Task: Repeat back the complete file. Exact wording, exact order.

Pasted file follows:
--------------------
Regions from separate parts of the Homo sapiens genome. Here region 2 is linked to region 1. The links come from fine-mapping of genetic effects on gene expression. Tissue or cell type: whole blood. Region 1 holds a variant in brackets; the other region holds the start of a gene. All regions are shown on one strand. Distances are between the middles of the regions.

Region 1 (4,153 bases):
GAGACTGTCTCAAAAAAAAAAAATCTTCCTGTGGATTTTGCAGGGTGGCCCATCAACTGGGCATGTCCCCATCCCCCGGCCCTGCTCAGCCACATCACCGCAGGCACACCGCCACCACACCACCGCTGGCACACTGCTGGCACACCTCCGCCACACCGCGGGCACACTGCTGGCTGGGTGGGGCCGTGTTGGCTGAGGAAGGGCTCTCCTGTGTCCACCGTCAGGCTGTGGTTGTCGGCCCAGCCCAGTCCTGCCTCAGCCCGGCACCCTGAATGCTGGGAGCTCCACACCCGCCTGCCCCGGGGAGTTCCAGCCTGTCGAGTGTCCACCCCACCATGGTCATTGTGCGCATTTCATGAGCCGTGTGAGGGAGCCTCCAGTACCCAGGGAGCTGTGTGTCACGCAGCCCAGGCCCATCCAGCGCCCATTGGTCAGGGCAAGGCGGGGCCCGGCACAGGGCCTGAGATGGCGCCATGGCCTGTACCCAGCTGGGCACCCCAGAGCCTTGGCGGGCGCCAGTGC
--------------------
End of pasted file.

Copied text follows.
Regions from separate parts of the Homo sapiens genome. Here region 2 is linked to region 1. The links come from fine-mapping of genetic effects on gene expression. Tissue or cell type: whole blood. Region 1 holds a variant in brackets; the other region holds the start of a gene. All regions are shown on one strand. Distances are between the middles of the regions.

Region 1 (4,153 bases):
GAGACTGTCTCAAAAAAAAAAAATCTTCCTGTGGATTTTGCAGGGTGGCCCATCAACTGGGCATGTCCCCATCCCCCGGCCCTGCTCAGCCACATCACCGCAGGCACACCGCCACCACACCACCGCTGGCACACTGCTGGCACACCTCCGCCACACCGCGGGCACACTGCTGGCTGGGTGGGGCCGTGTTGGCTGAGGAAGGGCTCTCCTGTGTCCACCGTCAGGCTGTGGTTGTCGGCCCAGCCCAGTCCTGCCTCAGCCCGGCACCCTGAATGCTGGGAGCTCCACACCCGCCTGCCCCGGGGAGTTCCAGCCTGTCGAGTGTCCACCCCACCATGGTCATTGTGCGCATTTCATGAGCCGTGTGAGGGAGCCTCCAGTACCCAGGGAGCTGTGTGTCACGCAGCCCAGGCCCATCCAGCGCCCATTGGTCAGGGCAAGGCGGGGCCCGGCACAGGGCCTGAGATGGCGCCATGGCCTGTACCCAGCTGGGCACCCCAGAGCCTTGGCGGGCGCCAGTGC